What Motherboard do I Have? 3 easy ways to find out what hardware you’re using

  • Post last modified:May 30, 2021

What motherboard do I have?

If you custom-built your PC, you probably know what CPU and graphics card you have installed, but you might not be sure what motherboard you have. For some reason, motherboard models just don’t stick in your memory the way some other components do. Alternatively, you may have bought a pre-built, and are wondering what motherboard it features. Either way, we’ve got you covered. Below, we’ve listed three easy ways to find out what motherboard you’re using (and any other hardware, for that matter).

1. Command Line

One of the quickest ways to check what model motherboard you have is to use the command line. Simply search for “Command Prompt” in the Windows search bar, or alternatively click Windows + R and type “cmd” into the Run box. Once it’s open, simply copy and paste this line into the command prompt:

wmic baseboard get product, Manufacturer

It will display the manufacturer and model of your motherboard on the next line, like this:

What motherboard do I have
The command line

2. System Information

If you don’t like using the command line, fear not; there are other easy ways to find out what motherboard you’re using. In the Windows search bar, type “System Information” and open it. A window will pop up showing a lot of your system specifications, including your motherboard and CPU model.

Your motherboard model should be displayed under “Baseboard Product.” Unfortunately, System Information won’t always give you the model; depending on your system, it may only give you the manufacturer. Give it a try, as it’s very likely to work, but if it doesn’t there are other easy alternatives.

System information
System information

3. Speccy

If all else fails, you can install a third-party program to check what hardware you have. My favorite program for this is Speccy. It’s free and offers advanced functionality such as monitoring hardware temperatures and clock speeds. Just download Speccy, open it up, and give it a couple of seconds to analyze your system. When it’s run its course, you should see a screen similar to this:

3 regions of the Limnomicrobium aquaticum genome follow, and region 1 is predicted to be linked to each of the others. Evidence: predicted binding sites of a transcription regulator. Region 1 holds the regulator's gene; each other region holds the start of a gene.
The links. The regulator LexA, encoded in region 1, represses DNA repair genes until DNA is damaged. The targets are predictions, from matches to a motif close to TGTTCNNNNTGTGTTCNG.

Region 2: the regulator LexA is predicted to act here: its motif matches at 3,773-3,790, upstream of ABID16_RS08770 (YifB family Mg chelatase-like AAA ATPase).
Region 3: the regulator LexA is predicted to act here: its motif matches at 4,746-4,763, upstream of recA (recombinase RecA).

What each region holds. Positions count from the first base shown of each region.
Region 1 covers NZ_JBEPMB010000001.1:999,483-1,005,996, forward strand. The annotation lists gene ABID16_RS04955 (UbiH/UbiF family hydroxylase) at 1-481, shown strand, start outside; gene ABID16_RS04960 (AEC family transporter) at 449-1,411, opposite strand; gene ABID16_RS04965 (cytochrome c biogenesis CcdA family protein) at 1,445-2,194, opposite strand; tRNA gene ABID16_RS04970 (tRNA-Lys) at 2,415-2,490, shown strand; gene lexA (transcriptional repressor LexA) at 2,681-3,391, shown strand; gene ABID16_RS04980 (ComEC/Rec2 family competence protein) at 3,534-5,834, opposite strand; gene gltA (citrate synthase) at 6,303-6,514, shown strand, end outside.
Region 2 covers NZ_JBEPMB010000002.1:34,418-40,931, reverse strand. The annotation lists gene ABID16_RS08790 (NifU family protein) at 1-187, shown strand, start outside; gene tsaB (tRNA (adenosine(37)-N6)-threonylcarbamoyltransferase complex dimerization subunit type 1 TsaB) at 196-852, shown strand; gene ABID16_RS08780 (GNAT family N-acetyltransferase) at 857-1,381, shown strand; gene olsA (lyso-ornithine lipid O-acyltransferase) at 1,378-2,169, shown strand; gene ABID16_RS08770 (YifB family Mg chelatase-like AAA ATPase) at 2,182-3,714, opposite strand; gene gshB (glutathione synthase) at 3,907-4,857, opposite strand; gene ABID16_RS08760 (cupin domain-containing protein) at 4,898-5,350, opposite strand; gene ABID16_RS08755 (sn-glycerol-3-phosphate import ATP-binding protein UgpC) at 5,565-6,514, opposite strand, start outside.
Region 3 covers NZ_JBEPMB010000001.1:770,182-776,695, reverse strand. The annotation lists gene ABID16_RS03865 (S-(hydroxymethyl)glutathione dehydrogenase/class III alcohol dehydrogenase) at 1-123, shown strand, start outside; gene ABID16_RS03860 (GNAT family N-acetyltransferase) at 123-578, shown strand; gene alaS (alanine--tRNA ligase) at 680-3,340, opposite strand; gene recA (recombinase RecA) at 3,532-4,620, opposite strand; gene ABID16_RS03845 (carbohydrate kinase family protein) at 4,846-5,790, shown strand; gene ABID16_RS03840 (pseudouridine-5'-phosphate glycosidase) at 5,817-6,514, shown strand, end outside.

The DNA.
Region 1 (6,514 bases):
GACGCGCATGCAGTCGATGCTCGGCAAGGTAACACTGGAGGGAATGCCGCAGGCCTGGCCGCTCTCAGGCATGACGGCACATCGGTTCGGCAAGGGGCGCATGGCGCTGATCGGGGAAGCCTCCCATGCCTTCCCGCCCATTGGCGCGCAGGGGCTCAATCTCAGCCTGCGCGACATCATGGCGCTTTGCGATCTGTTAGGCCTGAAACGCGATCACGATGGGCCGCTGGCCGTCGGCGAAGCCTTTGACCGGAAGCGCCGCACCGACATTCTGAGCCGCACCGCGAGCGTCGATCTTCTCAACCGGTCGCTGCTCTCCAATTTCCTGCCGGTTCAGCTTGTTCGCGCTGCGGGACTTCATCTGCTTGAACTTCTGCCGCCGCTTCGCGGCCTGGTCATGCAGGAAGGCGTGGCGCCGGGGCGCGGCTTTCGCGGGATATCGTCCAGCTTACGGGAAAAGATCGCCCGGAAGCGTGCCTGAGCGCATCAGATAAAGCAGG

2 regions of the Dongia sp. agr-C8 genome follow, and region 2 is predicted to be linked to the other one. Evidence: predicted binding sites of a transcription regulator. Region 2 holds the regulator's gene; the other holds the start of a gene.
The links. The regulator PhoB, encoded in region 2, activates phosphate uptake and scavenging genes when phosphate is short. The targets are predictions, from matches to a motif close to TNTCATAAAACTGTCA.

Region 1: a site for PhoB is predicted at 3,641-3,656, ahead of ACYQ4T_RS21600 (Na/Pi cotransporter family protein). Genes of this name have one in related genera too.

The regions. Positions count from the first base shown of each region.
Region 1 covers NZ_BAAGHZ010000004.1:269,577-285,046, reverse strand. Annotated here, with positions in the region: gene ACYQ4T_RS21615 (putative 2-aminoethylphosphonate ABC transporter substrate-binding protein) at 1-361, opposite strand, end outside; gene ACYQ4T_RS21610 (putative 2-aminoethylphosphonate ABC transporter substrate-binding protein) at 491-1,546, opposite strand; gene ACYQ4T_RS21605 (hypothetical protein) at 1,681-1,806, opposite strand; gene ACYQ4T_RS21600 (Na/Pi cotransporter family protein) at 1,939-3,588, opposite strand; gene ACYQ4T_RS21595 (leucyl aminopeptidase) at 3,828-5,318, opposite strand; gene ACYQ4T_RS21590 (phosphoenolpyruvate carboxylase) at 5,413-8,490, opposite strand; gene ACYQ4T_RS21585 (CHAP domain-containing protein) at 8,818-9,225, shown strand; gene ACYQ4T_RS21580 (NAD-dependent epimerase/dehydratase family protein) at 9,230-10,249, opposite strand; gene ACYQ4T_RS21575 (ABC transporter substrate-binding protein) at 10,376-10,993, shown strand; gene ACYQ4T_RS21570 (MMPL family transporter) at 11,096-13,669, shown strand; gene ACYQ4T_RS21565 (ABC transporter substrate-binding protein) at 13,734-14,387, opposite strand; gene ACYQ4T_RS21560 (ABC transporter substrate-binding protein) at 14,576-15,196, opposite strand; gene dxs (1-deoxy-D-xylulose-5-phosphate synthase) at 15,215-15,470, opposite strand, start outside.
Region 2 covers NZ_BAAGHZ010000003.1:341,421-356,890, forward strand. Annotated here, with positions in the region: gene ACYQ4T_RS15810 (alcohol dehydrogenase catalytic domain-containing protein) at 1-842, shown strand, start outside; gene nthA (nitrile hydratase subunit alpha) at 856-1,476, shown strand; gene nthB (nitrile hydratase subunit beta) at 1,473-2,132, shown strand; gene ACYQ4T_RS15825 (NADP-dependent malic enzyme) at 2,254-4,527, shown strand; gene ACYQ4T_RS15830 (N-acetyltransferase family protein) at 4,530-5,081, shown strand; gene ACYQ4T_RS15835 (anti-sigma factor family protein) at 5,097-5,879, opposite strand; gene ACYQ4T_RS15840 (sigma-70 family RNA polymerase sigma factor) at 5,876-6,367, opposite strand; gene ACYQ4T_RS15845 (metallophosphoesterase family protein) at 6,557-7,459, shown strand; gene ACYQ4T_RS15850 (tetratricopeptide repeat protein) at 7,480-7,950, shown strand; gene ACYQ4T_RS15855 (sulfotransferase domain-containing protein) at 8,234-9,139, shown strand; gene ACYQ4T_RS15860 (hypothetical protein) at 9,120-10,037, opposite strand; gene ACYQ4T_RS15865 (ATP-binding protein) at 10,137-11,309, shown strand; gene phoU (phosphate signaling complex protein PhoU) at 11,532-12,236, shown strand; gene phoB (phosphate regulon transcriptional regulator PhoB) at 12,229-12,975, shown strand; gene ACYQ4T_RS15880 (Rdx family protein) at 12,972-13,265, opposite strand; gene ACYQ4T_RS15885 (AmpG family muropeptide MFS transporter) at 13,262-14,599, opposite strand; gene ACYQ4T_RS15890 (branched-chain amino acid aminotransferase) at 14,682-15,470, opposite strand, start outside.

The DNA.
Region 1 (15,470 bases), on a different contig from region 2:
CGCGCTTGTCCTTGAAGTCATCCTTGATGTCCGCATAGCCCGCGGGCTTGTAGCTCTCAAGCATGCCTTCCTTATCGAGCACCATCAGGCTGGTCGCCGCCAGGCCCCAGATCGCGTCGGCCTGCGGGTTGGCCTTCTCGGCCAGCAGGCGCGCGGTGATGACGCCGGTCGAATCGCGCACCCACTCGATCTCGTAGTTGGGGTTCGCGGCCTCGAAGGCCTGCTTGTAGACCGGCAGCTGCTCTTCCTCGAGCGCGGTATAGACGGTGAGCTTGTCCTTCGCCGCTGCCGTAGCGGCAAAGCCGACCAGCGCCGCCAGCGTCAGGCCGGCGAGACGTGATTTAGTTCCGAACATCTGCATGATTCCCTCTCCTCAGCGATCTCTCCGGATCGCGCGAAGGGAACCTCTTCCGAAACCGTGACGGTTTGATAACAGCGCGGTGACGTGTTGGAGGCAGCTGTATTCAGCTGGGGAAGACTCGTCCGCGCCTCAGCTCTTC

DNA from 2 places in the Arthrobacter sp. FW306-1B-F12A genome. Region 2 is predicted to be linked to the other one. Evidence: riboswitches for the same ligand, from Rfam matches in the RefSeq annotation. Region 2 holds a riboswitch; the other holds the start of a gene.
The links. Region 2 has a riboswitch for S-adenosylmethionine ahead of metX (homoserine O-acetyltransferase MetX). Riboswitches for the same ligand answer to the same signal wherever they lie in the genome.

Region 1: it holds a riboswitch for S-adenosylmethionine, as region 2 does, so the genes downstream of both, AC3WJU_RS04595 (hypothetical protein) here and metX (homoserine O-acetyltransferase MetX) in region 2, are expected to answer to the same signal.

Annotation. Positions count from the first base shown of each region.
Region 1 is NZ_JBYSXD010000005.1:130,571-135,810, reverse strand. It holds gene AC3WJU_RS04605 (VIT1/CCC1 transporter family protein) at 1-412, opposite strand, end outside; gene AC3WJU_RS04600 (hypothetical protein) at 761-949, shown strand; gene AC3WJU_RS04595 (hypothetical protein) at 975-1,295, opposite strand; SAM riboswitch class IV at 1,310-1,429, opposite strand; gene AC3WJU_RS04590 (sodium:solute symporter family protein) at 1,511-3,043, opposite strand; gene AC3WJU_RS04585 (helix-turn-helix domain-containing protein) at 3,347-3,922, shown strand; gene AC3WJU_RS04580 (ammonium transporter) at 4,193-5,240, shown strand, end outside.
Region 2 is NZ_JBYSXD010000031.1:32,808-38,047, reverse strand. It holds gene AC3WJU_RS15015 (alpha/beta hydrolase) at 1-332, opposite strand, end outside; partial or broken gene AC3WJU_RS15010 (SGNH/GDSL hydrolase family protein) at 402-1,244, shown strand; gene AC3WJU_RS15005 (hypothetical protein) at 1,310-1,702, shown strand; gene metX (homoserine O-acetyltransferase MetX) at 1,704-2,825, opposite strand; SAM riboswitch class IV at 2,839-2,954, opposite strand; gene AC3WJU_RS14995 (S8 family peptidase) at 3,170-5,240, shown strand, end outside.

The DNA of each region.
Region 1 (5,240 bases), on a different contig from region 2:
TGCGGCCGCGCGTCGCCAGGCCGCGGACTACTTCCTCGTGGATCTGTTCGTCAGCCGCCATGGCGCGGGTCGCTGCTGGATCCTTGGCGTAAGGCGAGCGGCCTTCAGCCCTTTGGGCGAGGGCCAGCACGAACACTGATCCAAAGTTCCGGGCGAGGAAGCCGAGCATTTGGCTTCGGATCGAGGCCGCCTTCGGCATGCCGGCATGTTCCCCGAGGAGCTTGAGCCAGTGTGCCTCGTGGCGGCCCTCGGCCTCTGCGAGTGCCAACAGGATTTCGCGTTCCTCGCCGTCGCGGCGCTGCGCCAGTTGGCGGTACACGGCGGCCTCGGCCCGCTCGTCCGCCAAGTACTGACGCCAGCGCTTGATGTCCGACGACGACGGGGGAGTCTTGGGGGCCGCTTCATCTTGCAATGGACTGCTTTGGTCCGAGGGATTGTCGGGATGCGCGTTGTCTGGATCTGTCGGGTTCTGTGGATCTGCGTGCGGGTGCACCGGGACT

As you can see, it gives you a list of all of your hardware including processor, memory, motherboard, graphics card, monitor(s), storage, and more.

What graphics card/CPU/Storage/RAM do I have?

As with your motherboard, you can use Speccy to find out the specific model of just about any piece of hardware: Your hard or solid state drives, CPU, motherboard, and GPU.

The one exception to this is memory. Speccy frequently won’t display RAM brand and model; in the above example we’re using a system with a 2x8GB kit of G.Skill Ripjaws RAM, and it’s displayed in Speccy as “Unknown.”

If you really want to know what model RAM you own the best way is to look inside your PC, as a the branding is usually printed on the heatsink or slapped onto a sticker on the side of the module.

The good news is that clock speed, latency, and capacity are far more important than the brand since RAM performance doesn’t really vary between brands outside of these metrics. Because of this it’s usually not important to know what variety of memory you’re using.


Just like that, you know exactly what model motherboard you’re using. Whether you just wanted to find out for informational purposes or were looking to upgrade, it’s always good to know what hardware you’re using.

Barry Gates

Barry Gates is a long-time PC hardware enthusiast and author of "The Beginner's Guide to Building a PC." The owner and founder of Art of PC, he enjoys creating informational content to help veteran and new PC builders alike.